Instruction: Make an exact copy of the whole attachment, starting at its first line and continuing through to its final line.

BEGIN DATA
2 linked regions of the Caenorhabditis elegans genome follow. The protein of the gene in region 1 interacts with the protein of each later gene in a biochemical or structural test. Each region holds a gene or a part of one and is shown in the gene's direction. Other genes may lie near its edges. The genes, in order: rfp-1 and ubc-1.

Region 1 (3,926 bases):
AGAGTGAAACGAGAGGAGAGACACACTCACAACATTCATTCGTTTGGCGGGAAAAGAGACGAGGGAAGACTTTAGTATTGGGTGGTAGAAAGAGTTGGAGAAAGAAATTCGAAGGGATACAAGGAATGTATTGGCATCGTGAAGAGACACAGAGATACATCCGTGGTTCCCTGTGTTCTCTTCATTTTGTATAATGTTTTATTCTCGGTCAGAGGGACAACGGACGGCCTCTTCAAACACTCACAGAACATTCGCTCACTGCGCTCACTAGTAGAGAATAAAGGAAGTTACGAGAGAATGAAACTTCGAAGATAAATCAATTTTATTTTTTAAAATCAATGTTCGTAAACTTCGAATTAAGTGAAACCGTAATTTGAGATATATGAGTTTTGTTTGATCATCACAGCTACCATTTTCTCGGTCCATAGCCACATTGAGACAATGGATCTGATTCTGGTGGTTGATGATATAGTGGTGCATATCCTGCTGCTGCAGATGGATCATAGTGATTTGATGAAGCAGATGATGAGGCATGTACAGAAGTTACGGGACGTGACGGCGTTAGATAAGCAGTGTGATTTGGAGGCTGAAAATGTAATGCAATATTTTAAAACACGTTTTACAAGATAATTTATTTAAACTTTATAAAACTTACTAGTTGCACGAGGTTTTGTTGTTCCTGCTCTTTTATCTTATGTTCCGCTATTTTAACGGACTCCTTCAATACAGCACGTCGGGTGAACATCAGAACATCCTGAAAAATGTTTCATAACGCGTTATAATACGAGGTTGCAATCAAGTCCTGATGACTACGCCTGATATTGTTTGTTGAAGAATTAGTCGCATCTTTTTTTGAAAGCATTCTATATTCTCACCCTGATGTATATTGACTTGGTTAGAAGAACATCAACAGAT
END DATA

2 linked regions of the Caenorhabditis elegans genome follow. The protein of the gene in region 1 interacts with the protein of each later gene in a biochemical or structural test. Each region holds a gene or a part of one and is shown in the gene's direction. Other genes may lie near its edges. The genes, in order: rfp-1 and ubc-1.

Region 1 (3,926 bases):
AGAGTGAAACGAGAGGAGAGACACACTCACAACATTCATTCGTTTGGCGGGAAAAGAGACGAGGGAAGACTTTAGTATTGGGTGGTAGAAAGAGTTGGAGAAAGAAATTCGAAGGGATACAAGGAATGTATTGGCATCGTGAAGAGACACAGAGATACATCCGTGGTTCCCTGTGTTCTCTTCATTTTGTATAATGTTTTATTCTCGGTCAGAGGGACAACGGACGGCCTCTTCAAACACTCACAGAACATTCGCTCACTGCGCTCACTAGTAGAGAATAAAGGAAGTTACGAGAGAATGAAACTTCGAAGATAAATCAATTTTATTTTTTAAAATCAATGTTCGTAAACTTCGAATTAAGTGAAACCGTAATTTGAGATATATGAGTTTTGTTTGATCATCACAGCTACCATTTTCTCGGTCCATAGCCACATTGAGACAATGGATCTGATTCTGGTGGTTGATGATATAGTGGTGCATATCCTGCTGCTGCAGATGGATCATAGTGATTTGATGAAGCAGATGATGAGGCATGTACAGAAGTTACGGGACGTGACGGCGTTAGATAAGCAGTGTGATTTGGAGGCTGAAAATGTAATGCAATATTTTAAAACACGTTTTACAAGATAATTTATTTAAACTTTATAAAACTTACTAGTTGCACGAGGTTTTGTTGTTCCTGCTCTTTTATCTTATGTTCCGCTATTTTAACGGACTCCTTCAATACAGCACGTCGGGTGAACATCAGAACATCCTGAAAAATGTTTCATAACGCGTTATAATACGAGGTTGCAATCAAGTCCTGATGACTACGCCTGATATTGTTTGTTGAAGAATTAGTCGCATCTTTTTTTGAAAGCATTCTATATTCTCACCCTGATGTATATTGACTTGGTTAGAAGAACATCAACAGAT